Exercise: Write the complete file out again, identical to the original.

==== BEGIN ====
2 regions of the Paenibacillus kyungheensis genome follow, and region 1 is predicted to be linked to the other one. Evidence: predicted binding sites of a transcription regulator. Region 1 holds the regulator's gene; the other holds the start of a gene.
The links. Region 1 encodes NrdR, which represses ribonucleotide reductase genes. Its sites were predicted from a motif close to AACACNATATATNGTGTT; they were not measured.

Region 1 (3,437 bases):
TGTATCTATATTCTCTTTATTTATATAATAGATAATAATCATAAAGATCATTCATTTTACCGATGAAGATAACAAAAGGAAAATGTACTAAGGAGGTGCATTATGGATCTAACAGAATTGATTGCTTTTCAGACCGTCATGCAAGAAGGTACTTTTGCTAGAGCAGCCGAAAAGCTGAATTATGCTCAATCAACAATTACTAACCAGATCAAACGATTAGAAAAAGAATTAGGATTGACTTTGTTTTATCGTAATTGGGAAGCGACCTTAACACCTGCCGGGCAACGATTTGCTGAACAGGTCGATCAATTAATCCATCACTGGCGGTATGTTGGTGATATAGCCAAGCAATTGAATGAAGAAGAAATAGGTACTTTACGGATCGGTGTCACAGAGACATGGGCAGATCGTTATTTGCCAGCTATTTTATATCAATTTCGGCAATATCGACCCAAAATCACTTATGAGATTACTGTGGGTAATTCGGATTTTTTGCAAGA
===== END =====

2 regions of the Paenibacillus kyungheensis genome follow, and region 1 is predicted to be linked to the other one. Evidence: predicted binding sites of a transcription regulator. Region 1 holds the regulator's gene; the other holds the start of a gene.
The links. Region 1 encodes NrdR, which represses ribonucleotide reductase genes. Its sites were predicted from a motif close to AACACNATATATNGTGTT; they were not measured.

Region 1 (3,437 bases):
TGTATCTATATTCTCTTTATTTATATAATAGATAATAATCATAAAGATCATTCATTTTACCGATGAAGATAACAAAAGGAAAATGTACTAAGGAGGTGCATTATGGATCTAACAGAATTGATTGCTTTTCAGACCGTCATGCAAGAAGGTACTTTTGCTAGAGCAGCCGAAAAGCTGAATTATGCTCAATCAACAATTACTAACCAGATCAAACGATTAGAAAAAGAATTAGGATTGACTTTGTTTTATCGTAATTGGGAAGCGACCTTAACACCTGCCGGGCAACGATTTGCTGAACAGGTCGATCAATTAATCCATCACTGGCGGTATGTTGGTGATATAGCCAAGCAATTGAATGAAGAAGAAATAGGTACTTTACGGATCGGTGTCACAGAGACATGGGCAGATCGTTATTTGCCAGCTATTTTATATCAATTTCGGCAATATCGACCCAAAATCACTTATGAGATTACTGTGGGTAATTCGGATTTTTTGCAAGA